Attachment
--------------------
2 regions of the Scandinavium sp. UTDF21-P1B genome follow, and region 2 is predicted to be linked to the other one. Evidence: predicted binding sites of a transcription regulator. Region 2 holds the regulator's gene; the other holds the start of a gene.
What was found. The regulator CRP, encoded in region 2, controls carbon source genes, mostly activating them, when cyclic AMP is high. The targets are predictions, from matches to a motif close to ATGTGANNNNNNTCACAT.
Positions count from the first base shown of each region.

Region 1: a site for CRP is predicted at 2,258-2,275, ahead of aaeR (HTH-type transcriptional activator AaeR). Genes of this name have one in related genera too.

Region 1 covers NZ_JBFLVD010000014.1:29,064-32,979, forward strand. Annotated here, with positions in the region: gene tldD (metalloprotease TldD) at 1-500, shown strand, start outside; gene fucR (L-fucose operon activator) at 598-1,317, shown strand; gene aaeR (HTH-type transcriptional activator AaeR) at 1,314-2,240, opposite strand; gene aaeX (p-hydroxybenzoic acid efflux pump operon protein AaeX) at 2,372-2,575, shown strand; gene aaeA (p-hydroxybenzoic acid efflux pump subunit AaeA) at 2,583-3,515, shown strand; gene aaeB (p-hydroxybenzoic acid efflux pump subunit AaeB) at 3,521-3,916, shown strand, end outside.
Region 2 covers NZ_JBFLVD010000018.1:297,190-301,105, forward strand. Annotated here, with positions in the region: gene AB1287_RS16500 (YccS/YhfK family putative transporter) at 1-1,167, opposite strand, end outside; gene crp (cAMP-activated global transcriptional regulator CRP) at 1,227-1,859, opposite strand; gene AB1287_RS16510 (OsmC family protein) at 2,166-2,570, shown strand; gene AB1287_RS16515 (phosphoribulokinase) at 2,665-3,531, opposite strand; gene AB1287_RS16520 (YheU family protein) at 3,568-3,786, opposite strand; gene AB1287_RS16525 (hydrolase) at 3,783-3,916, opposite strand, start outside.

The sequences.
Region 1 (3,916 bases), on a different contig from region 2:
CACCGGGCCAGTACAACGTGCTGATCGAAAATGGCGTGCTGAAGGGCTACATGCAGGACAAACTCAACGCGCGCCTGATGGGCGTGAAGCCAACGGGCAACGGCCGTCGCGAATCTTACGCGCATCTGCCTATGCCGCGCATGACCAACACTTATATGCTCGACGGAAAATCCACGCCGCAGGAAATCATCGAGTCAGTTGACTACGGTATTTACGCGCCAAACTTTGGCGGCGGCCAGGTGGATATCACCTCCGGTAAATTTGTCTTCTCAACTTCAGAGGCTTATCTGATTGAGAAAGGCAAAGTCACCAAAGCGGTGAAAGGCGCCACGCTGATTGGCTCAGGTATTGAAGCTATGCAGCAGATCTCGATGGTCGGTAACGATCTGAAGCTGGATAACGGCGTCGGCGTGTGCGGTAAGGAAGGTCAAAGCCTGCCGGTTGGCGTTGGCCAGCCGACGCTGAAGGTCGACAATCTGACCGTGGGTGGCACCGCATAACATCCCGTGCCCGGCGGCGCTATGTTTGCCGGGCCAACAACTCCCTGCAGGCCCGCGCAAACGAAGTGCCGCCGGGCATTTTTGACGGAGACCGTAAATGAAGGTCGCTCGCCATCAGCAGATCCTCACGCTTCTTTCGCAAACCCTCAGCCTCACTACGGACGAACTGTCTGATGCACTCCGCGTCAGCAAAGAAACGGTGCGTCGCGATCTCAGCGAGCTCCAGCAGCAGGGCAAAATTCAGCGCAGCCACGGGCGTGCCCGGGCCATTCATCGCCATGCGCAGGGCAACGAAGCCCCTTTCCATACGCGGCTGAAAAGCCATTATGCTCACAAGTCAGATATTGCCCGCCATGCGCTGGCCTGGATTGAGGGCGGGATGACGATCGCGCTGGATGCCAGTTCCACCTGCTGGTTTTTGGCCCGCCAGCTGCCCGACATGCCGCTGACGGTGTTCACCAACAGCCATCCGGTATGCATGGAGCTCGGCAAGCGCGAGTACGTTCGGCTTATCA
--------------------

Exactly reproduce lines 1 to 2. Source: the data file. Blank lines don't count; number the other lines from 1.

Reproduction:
2 regions of the Scandinavium sp. UTDF21-P1B genome follow, and region 2 is predicted to be linked to the other one. Evidence: predicted binding sites of a transcription regulator. Region 2 holds the regulator's gene; the other holds the start of a gene.
What was found. The regulator CRP, encoded in region 2, controls carbon source genes, mostly activating them, when cyclic AMP is high. The targets are predictions, from matches to a motif close to ATGTGANNNNNNTCACAT.